The Respondent has had the opportunity to put on evidence of its rights or legitimate interests, including submissions as to why its conduct amounts to a right or legitimate interest in the Domain Name under the Policy. It has chosen not to do so despite the fact that the Complaint was sent to its proper address, where it had engaged in prior correspondence with the Complainant. In the absence of such a response the Panel finds that the Respondent has no rights or legitimate interests in respect of the Domain Name under paragraph 4(a)(ii) of the Policy.

C. Registered and Used in Bad Faith

For the purposes of paragraph 4(a)(iii) of the Policy, the following circumstances, in particular but without limitation, if found by the Panel to be present, shall be evidence of the registration and use of the Domain Name in bad faith:

(i) circumstances indicating that the Respondent has registered or has acquired the Domain Name primarily for the purpose of selling, renting, or otherwise transferring the Domain Name registration to the Complainant who is the owner of the trade mark or service mark or to a competitor of the Complainant, for valuable consideration in excess of its documented out-of-pocket costs directly related to the Domain Name; or

(ii) the Respondent has registered the Domain Name in order to prevent the owner of the trademark or service mark from reflecting the mark in a corresponding domain name, provided that the Respondent has engaged in a pattern of such conduct; or

(iii) the Respondent has registered the Domain Name primarily for the purpose of disrupting the business of a competitor; or

(iv) by using the Domain Name, the Respondent has intentionally attempted to attract, for commercial gain, Internet users to its website or other online location, by creating a likelihood of confusion with the Complainant’s mark as to the source, sponsorship, affiliation, or endorsement of the Respondent’s website or location or of a product or service on the Respondent’s website or location.

The Panel finds that the Respondent at the time of registration of the Domain Name knew of the existence of Complainant. The Domain Name resolves to a website that displays the CAT Mark and sells used machinery made by the Complainant. The Respondent’s website asserts that the Respondent has “has more than 30 years of Caterpillar experience”. This clearly indicates an awareness of the Complainant and its rights in the CAT Mark at the time of registration.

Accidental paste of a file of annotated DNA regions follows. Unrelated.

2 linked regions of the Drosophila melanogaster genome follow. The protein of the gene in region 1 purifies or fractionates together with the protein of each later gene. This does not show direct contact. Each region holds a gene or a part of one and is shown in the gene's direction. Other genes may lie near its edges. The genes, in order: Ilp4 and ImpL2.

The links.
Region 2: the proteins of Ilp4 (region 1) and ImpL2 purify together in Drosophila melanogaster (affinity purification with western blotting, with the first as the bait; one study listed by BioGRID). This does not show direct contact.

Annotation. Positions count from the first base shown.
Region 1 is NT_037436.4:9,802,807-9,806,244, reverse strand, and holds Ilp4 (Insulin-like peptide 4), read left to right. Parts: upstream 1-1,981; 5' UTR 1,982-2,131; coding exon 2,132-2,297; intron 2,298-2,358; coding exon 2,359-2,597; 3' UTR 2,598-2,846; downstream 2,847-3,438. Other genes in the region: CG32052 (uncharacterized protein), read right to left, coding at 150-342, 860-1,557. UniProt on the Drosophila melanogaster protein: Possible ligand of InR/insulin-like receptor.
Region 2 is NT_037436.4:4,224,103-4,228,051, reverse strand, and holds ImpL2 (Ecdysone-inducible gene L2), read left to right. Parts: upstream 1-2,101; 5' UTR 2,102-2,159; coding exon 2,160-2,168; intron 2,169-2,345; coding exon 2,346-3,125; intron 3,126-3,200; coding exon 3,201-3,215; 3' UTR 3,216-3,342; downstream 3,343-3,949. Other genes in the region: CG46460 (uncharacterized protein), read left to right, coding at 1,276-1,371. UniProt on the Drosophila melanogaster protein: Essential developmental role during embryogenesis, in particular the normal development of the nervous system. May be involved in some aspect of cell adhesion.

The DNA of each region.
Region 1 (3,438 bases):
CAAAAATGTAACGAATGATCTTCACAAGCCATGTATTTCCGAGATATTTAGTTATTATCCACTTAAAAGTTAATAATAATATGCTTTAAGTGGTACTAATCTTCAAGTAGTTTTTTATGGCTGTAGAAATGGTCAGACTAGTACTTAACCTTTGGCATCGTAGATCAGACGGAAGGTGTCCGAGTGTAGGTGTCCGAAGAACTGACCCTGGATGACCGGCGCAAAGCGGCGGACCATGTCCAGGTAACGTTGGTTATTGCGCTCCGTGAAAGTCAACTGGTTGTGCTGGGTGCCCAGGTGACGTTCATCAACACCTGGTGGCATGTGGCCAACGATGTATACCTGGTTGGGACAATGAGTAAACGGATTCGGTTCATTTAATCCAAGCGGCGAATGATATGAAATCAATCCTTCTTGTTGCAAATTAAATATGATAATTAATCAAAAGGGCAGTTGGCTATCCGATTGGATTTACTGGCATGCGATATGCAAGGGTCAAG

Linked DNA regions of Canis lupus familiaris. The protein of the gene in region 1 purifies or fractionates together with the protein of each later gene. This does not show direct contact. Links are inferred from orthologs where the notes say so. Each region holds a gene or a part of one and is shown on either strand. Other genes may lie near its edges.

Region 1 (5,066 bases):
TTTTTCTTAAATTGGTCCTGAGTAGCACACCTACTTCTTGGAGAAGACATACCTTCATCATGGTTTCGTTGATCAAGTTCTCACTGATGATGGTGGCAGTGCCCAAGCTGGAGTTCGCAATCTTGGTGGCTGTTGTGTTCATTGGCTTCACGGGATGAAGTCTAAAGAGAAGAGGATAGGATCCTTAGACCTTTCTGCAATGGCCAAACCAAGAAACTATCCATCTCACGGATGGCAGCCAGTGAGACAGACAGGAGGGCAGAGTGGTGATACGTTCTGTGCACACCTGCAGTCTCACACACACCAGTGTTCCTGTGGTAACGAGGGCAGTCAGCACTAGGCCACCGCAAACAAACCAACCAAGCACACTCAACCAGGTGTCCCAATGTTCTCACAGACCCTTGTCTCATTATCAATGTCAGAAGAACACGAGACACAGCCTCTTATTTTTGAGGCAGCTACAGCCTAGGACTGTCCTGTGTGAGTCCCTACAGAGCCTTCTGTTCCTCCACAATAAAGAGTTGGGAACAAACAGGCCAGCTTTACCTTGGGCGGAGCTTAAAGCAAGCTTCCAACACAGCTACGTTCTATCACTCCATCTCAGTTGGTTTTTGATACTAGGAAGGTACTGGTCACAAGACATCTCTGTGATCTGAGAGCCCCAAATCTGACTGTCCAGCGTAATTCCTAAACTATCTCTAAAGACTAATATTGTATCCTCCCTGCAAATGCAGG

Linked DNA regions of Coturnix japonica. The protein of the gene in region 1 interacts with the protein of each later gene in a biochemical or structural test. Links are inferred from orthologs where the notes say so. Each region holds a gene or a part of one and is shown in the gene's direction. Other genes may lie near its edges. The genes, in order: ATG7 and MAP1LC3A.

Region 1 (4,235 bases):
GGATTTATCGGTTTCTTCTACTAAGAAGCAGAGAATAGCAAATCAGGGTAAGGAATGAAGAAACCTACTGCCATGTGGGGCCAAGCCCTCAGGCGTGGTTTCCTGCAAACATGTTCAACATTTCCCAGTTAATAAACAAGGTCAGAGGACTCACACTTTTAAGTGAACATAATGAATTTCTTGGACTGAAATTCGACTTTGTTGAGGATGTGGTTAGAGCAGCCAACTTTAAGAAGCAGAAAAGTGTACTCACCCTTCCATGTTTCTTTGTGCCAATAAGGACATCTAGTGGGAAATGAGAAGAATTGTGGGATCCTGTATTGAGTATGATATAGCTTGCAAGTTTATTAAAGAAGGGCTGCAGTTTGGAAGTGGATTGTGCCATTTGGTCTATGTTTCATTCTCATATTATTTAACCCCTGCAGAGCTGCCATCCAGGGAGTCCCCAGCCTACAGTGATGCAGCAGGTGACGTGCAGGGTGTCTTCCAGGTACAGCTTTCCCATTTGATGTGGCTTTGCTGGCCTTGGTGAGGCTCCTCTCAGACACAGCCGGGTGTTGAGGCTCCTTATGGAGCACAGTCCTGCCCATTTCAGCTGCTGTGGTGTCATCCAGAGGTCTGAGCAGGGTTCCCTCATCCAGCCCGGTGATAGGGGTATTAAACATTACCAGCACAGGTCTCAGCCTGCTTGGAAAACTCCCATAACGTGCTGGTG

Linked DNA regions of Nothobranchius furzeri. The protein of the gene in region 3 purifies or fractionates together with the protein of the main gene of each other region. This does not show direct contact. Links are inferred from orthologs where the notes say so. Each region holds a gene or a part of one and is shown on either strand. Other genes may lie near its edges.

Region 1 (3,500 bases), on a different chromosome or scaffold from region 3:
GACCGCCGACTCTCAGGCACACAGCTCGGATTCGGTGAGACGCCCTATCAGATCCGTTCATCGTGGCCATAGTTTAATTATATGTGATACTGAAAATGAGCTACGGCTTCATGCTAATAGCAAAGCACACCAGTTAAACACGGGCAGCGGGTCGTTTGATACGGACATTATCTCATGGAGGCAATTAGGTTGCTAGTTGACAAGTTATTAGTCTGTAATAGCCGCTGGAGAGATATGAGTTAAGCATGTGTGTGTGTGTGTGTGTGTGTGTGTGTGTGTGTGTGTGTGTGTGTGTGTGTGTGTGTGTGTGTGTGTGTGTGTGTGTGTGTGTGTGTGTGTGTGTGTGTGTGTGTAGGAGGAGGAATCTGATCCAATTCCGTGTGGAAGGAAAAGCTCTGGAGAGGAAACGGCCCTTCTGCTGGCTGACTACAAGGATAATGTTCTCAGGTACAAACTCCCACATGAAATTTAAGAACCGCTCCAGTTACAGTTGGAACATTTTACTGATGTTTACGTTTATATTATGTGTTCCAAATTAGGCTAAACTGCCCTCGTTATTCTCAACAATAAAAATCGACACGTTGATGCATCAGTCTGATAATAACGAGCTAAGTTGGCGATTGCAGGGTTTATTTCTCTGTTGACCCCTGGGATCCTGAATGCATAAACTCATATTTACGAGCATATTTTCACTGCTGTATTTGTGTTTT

The Respondent’s conduct in registering the Domain Name when it was aware of the Complainant’s rights and lacked rights and legitimate interests of its own amounts to registration in bad faith under the circumstances.

The Respondent registered the Domain Name for the purposes of operating a website specifically to benefit from the Domain Name. The website was to sell used heavy machinery, the Respondent’s area of business. The Respondent was aware of the reputation of the Complainant’s CAT Mark and must have been aware that the Domain Name would attract:

a) People interested in purchasing used Caterpillar products; and

b) People interested in purchasing used Caterpillar products from an authorised dealer.

The Respondent is not an authorized dealer of the Complainant’s products, and maintains is own website at “www.acquisitiebelgie.com”. Rather than relying on its own website, which reflects its own business name, the Respondent used the Domain Name to attract customers and then attempts to sell visitors the whole range of used heavy machinery sold by the Respondent, not just Caterpillar products. Furthermore the absence of any disclaimers on the website as to the relationship between the Respondent and the Complainant and the fact that the Respondent’s Website has contained material copied from the Complainant’s website means that the Respondent both creates and benefits from any confusion customers may have about whether they are dealing with an authorized Caterpillar dealer.

In the present circumstances, the Respondent is using a Domain Name that implies a connection with the Complainant to sell products other than those of the Complainant. Consequently, the Panel finds that the Respondent has intentionally attempted to attract, for commercial gain, Internet users to its website by creating a likelihood of confusion with the Complainant and the Complainant’s CAT Mark as to the source, sponsorship, affiliation, or endorsement of the Respondent’s website.

Accordingly, the Panel finds that the Respondent has registered and used the Domain Name in bad faith under Paragraph 4(a)(iii) of the Policy.

7. Decision

For the foregoing reasons, in accordance with paragraphs 4(i) of the Policy and 15 of the Rules, the Panel orders that the Domain Name <usedcatmachinery.com> be transferred to the Complainant.

Nicholas Smith
Sole Panelist
Date: December 17, 2012